Since the inception of its Baltimore Scholars program in
2005, Johns Hopkins has significantly
increased its numbers of incoming freshmen from Baltimore City's
public schools. The program, which
awards full-tuition scholarships to applicants from those schools
who are accepted for admission, was
initiated to attract more hardworking, high-achieving students
from the university's hometown.
As early as 2003, the Admissions Office realized that many
students in city schools weren't
considering Johns Hopkins when applying to colleges.
"It wasn't that Baltimore wasn't producing intelligent
minds," says John Latting, director of
undergraduate admissions. "It's just that these students
didn't want to come here."
Adds Bill Conley, dean of enrollment and academic services,
"These students weren't looking at
Hopkins as an option, whether it was their perception it was too
expensive or that admission was
unattainable. We wanted to develop a program that would tear down
The Baltimore Scholars program now includes 59 students.
Many come from the prestigious
Baltimore City College and Polytechnic Institute, but other
feeder schools include Dunbar and
Junior Jessica Turral said that when she applied in 2005,
her own school, City College, was
inundated with publicity about the scholarship. But now the
program has found a life of its own.
"Baltimore Scholars are in their neighborhoods talking about
Hopkins," Conley says. "I think that
this outreach is making Hopkins more of a possibility for
Baltimore students than it was five years
The program is showing big numerical gains. In 2001, the
university admitted only one student
from a public city high school; this past spring, 31 of 134
applicants were admitted and 20 have
Some Baltimore Scholars have an impact greater than their
numbers, as they seek ways to give
back to their university and city communities. Led by Turral, a
handful of students are working with
the Middle Grades Partnership — a Baltimore organization
that prepares middle school students to
excel in high school — to tutor students and to bring them
on visits to the Homewood campus. The goal,
Turral says, is to show young students that an elite college like
Johns Hopkins could be in their future.
These efforts, Conley says, are key to increasing the
applicant pool. "We need to see more
students who are qualified for admission to Hopkins," he says.
"What that means is that we need more
middle school kids learning what they need to take as high school
kids to apply to college."
Sophomore Burnest Griffin IV, a Poly graduate, says the
program itself is a good motivator to
get students interested in learning at a younger age. "I think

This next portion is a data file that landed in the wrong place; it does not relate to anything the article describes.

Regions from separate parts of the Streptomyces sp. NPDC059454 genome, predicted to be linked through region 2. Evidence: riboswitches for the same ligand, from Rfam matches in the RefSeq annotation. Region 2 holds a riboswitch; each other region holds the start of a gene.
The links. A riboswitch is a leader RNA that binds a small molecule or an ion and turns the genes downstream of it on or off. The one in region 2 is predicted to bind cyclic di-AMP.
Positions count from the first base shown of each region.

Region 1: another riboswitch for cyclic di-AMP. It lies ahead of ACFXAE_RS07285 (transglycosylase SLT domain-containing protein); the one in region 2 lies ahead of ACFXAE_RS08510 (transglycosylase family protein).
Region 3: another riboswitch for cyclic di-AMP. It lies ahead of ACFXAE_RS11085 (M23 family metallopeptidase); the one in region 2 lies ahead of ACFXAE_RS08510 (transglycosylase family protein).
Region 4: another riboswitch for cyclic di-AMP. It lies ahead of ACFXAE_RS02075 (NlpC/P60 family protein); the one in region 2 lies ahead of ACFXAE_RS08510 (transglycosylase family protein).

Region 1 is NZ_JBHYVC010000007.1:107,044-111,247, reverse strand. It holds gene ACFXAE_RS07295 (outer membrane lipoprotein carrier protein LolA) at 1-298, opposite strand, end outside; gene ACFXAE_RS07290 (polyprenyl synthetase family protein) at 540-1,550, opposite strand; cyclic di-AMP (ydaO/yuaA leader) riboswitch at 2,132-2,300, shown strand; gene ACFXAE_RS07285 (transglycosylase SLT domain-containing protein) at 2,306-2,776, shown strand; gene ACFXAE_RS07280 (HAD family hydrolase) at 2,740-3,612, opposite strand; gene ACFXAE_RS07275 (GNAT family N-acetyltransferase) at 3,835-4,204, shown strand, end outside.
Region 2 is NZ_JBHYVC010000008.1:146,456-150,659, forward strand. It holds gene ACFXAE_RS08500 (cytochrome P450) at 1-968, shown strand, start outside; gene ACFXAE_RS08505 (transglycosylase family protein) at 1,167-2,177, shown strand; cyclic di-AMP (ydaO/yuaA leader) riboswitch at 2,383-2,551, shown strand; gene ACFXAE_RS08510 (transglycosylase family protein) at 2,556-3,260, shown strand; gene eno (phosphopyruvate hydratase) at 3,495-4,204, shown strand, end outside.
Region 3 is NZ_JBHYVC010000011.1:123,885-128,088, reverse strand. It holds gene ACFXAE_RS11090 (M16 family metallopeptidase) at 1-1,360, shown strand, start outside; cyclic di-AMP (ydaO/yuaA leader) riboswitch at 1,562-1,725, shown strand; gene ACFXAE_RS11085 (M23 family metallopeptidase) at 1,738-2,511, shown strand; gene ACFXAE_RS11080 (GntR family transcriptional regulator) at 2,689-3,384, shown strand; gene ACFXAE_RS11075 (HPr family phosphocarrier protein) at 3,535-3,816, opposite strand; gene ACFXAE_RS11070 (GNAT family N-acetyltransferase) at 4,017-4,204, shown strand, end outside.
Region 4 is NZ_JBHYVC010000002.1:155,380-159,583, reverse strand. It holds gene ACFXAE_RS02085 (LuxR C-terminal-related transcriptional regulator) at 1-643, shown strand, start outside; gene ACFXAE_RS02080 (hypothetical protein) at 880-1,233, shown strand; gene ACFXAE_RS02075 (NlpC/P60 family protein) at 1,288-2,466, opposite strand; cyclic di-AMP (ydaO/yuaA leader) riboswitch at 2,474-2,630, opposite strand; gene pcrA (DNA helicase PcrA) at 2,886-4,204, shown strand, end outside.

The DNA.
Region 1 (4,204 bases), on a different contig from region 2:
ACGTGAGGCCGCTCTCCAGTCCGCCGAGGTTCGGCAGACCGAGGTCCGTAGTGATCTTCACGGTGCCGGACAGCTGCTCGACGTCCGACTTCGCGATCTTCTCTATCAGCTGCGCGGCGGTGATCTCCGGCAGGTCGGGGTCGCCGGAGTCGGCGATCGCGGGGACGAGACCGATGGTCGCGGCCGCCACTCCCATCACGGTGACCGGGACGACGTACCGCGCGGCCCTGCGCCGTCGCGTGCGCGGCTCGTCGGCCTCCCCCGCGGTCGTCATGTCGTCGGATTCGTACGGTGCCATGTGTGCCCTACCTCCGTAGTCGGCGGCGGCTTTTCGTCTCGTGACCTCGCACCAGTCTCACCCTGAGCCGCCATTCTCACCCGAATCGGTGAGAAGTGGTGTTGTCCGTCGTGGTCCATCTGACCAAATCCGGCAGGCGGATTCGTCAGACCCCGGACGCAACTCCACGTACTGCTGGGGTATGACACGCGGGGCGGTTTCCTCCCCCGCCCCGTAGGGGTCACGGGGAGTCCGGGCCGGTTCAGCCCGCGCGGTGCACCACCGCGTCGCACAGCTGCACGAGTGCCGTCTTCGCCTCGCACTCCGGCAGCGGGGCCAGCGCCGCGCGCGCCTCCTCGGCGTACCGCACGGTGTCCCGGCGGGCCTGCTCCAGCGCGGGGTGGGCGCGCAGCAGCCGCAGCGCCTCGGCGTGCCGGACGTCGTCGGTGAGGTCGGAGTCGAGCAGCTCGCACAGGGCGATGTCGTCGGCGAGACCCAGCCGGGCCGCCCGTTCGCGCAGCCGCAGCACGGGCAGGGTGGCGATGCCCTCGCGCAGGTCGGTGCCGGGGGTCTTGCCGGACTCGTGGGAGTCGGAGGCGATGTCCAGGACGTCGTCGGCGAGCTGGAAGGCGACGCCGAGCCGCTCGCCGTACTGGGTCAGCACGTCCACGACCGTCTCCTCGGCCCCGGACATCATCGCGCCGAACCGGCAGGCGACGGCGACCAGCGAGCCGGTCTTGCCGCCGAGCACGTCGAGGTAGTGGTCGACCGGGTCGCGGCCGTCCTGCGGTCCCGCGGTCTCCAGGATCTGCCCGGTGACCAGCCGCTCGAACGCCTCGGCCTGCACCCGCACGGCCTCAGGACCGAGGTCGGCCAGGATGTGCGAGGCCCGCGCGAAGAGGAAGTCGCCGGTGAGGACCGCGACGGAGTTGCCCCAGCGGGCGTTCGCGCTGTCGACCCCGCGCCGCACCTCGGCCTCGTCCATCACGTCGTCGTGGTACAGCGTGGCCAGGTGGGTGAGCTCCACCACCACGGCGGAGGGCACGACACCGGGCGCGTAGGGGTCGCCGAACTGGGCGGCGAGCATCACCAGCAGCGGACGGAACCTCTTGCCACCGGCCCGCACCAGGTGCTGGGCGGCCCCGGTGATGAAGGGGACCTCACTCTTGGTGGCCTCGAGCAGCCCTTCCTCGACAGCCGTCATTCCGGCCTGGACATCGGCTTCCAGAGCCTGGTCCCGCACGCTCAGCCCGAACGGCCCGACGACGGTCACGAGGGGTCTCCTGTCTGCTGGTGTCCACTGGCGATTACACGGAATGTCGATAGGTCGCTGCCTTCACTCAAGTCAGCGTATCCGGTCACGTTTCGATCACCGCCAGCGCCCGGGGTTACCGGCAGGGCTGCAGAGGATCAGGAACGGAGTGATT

it's a great way to encourage Baltimore's
youth to do better in school early," he says. "Usually college is
way too expensive to even consider
Turral also has helped found an organization that seeks to
get more Johns Hopkins students
involved in the city, and to work with middle school and high
school students to bridge the
achievement gap. She is the chair of ethnic diversity for the
group, which is called the Organization
for Community Building and Social Change.
Turral says she wasn't always nonprofit-oriented; it was
Johns Hopkins and the Baltimore
Scholars program that steered her in that direction. Now, when
she graduates, she wants to stay in
her hometown to start a nonprofit organization instead of
practicing corporate law elsewhere.
"Staying here for college and working with all these amazing
programs shows me that the heart
is really nonprofit," Turral says. "I want to stay until every
student in Baltimore City is graduating
The program's funds now come from the university's general
financial aid pool, but admissions
officers are hoping to find a permanent endowment. The search is
being spearheaded by Matthew
Crenson, professor of political science and faculty director for
the program. As a former Johns
Hopkins student from the city himself, Crenson sees the Baltimore
Scholars as ambassadors for
educating their classmates about the city.
Sophomore Sheyna Mikeal, who went to Dunbar High School,
says she has made a point of
getting her friends outside the Homewood bubble. "I took my
friends all around the city," she says,
"and they saw things they would have never known."
In the end, the program may be best summarized by one of its
participants. Her goal, Turrel
says, is "to show others that there are precious resources in our
students from Baltimore City, and to
make sure that every student coming [to Johns Hopkins] has
someone to talk to, and that this is a
place we belong, so in 10 years we can have a Baltimore scholar
from every school."